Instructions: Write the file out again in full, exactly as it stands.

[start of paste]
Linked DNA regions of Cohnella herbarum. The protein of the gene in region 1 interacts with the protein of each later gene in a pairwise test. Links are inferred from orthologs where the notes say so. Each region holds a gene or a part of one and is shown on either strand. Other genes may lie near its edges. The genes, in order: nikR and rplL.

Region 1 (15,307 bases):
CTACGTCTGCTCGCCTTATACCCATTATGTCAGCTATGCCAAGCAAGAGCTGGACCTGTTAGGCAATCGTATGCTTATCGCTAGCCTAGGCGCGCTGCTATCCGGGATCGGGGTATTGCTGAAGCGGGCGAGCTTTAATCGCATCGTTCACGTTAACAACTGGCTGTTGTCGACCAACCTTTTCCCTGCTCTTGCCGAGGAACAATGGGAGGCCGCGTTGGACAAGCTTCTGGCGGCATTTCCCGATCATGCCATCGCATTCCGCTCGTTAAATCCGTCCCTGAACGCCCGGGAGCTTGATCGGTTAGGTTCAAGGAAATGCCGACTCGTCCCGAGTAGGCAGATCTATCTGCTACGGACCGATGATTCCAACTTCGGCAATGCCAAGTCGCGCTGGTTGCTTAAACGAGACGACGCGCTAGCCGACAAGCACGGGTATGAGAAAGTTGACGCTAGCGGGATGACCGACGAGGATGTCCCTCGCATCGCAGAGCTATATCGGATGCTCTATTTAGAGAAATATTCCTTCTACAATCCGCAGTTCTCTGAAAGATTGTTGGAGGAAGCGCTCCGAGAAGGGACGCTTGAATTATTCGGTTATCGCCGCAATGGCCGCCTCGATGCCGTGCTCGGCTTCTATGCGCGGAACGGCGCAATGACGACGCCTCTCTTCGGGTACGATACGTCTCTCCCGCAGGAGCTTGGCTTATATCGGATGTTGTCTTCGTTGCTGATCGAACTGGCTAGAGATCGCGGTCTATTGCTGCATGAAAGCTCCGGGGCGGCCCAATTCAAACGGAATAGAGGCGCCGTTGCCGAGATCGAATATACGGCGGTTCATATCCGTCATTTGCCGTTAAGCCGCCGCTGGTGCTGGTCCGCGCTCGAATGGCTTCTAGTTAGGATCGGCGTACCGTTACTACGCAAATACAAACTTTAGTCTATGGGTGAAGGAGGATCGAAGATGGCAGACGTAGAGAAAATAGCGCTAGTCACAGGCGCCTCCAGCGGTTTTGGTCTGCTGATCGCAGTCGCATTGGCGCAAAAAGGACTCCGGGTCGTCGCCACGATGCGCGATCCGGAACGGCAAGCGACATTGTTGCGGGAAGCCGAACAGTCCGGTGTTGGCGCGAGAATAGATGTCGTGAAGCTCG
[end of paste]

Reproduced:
Linked DNA regions of Cohnella herbarum. The protein of the gene in region 1 interacts with the protein of each later gene in a pairwise test. Links are inferred from orthologs where the notes say so. Each region holds a gene or a part of one and is shown on either strand. Other genes may lie near its edges. The genes, in order: nikR and rplL.

Region 1 (15,307 bases):
CTACGTCTGCTCGCCTTATACCCATTATGTCAGCTATGCCAAGCAAGAGCTGGACCTGTTAGGCAATCGTATGCTTATCGCTAGCCTAGGCGCGCTGCTATCCGGGATCGGGGTATTGCTGAAGCGGGCGAGCTTTAATCGCATCGTTCACGTTAACAACTGGCTGTTGTCGACCAACCTTTTCCCTGCTCTTGCCGAGGAACAATGGGAGGCCGCGTTGGACAAGCTTCTGGCGGCATTTCCCGATCATGCCATCGCATTCCGCTCGTTAAATCCGTCCCTGAACGCCCGGGAGCTTGATCGGTTAGGTTCAAGGAAATGCCGACTCGTCCCGAGTAGGCAGATCTATCTGCTACGGACCGATGATTCCAACTTCGGCAATGCCAAGTCGCGCTGGTTGCTTAAACGAGACGACGCGCTAGCCGACAAGCACGGGTATGAGAAAGTTGACGCTAGCGGGATGACCGACGAGGATGTCCCTCGCATCGCAGAGCTATATCGGATGCTCTATTTAGAGAAATATTCCTTCTACAATCCGCAGTTCTCTGAAAGATTGTTGGAGGAAGCGCTCCGAGAAGGGACGCTTGAATTATTCGGTTATCGCCGCAATGGCCGCCTCGATGCCGTGCTCGGCTTCTATGCGCGGAACGGCGCAATGACGACGCCTCTCTTCGGGTACGATACGTCTCTCCCGCAGGAGCTTGGCTTATATCGGATGTTGTCTTCGTTGCTGATCGAACTGGCTAGAGATCGCGGTCTATTGCTGCATGAAAGCTCCGGGGCGGCCCAATTCAAACGGAATAGAGGCGCCGTTGCCGAGATCGAATATACGGCGGTTCATATCCGTCATTTGCCGTTAAGCCGCCGCTGGTGCTGGTCCGCGCTCGAATGGCTTCTAGTTAGGATCGGCGTACCGTTACTACGCAAATACAAACTTTAGTCTATGGGTGAAGGAGGATCGAAGATGGCAGACGTAGAGAAAATAGCGCTAGTCACAGGCGCCTCCAGCGGTTTTGGTCTGCTGATCGCAGTCGCATTGGCGCAAAAAGGACTCCGGGTCGTCGCCACGATGCGCGATCCGGAACGGCAAGCGACATTGTTGCGGGAAGCCGAACAGTCCGGTGTTGGCGCGAGAATAGATGTCGTGAAGCTCG